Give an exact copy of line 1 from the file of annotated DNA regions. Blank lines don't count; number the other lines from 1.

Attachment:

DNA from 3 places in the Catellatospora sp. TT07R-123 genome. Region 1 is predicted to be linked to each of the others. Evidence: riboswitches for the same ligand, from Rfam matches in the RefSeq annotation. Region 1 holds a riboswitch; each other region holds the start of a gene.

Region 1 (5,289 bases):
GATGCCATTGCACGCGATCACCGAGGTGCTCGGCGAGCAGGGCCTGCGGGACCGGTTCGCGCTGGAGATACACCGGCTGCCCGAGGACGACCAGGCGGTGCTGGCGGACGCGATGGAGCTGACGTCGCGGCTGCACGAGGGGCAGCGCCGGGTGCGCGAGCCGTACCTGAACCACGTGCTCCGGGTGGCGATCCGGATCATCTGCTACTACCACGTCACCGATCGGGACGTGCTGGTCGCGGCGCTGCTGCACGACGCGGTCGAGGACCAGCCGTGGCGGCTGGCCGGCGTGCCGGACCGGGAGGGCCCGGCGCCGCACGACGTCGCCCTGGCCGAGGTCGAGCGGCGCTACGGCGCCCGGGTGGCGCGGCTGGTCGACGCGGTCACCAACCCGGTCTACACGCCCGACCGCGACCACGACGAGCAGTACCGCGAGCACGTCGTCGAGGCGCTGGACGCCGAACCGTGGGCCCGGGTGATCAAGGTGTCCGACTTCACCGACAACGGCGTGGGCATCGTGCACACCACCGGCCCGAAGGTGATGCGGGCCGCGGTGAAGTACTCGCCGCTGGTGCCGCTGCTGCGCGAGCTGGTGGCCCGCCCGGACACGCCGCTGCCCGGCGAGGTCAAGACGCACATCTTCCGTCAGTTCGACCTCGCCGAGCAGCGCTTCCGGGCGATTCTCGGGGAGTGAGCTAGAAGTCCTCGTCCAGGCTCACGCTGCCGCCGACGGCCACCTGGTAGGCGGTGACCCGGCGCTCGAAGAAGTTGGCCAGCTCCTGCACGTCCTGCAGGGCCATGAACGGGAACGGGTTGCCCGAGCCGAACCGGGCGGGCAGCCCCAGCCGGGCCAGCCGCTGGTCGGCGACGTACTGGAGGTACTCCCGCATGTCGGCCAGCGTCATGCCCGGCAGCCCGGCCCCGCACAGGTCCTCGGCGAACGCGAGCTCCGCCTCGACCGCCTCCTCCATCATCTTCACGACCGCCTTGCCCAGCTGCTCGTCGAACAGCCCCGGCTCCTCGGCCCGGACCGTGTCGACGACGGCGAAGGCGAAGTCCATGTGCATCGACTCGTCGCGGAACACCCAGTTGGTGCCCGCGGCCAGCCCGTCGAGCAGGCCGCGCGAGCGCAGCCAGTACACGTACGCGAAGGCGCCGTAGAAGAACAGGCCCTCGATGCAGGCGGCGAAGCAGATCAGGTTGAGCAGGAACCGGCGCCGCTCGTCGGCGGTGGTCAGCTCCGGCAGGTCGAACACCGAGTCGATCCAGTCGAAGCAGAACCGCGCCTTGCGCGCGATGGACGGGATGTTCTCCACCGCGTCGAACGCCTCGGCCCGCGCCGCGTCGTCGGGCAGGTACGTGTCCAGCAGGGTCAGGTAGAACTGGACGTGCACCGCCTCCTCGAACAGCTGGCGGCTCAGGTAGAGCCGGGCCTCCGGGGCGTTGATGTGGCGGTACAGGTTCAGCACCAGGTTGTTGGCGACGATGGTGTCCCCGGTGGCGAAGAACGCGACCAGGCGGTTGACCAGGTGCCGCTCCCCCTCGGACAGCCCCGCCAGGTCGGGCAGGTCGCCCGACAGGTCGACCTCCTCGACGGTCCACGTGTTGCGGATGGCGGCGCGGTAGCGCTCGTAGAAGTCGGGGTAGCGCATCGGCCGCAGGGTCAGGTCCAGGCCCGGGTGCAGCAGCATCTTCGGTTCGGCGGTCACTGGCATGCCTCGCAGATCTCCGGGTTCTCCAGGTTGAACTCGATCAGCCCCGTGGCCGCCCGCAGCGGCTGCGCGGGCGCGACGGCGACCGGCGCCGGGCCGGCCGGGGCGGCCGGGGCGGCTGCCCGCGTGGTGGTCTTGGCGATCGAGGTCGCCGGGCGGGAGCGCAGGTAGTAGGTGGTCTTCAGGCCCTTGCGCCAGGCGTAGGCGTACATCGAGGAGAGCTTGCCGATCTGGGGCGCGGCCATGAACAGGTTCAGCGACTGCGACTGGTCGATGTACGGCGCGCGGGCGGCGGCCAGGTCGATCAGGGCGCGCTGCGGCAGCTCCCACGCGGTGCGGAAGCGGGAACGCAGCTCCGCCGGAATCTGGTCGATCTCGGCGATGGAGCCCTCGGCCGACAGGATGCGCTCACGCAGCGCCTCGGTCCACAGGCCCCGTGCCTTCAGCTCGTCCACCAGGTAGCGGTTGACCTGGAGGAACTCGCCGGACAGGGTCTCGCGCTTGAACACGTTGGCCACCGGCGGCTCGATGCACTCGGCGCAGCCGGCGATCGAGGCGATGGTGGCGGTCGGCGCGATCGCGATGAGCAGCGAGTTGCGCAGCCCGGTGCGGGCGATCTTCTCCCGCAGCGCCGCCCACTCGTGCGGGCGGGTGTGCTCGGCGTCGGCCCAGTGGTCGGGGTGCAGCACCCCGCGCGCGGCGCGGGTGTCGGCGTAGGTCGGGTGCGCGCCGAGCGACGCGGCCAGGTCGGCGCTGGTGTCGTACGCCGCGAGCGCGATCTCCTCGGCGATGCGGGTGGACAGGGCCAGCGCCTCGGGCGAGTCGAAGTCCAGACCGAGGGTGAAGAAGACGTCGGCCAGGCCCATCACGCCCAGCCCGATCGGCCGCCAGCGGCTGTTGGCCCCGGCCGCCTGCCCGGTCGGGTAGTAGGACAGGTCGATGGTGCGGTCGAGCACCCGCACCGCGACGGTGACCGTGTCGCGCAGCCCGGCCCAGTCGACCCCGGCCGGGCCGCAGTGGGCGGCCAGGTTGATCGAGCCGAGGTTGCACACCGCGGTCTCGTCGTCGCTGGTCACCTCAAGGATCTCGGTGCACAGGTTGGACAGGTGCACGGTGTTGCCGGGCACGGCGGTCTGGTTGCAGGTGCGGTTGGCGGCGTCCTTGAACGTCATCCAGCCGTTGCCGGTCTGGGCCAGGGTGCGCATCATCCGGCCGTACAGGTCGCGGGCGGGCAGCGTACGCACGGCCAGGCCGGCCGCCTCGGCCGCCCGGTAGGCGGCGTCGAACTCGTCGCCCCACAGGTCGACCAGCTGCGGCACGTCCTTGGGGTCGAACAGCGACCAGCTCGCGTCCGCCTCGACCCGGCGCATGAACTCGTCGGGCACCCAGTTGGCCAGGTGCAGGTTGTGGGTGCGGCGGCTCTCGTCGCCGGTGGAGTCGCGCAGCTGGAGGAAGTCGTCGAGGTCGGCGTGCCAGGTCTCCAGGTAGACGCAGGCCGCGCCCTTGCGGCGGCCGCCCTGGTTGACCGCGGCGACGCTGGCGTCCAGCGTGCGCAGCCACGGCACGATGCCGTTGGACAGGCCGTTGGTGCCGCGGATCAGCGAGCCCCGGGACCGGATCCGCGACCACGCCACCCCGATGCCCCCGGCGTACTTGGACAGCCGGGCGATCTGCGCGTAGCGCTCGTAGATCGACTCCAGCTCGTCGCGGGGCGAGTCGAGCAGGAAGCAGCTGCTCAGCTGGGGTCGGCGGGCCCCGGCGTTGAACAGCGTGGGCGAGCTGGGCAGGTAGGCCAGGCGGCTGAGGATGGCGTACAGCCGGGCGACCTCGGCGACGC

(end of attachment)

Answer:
DNA from 3 places in the Catellatospora sp. TT07R-123 genome. Region 1 is predicted to be linked to each of the others. Evidence: riboswitches for the same ligand, from Rfam matches in the RefSeq annotation. Region 1 holds a riboswitch; each other region holds the start of a gene.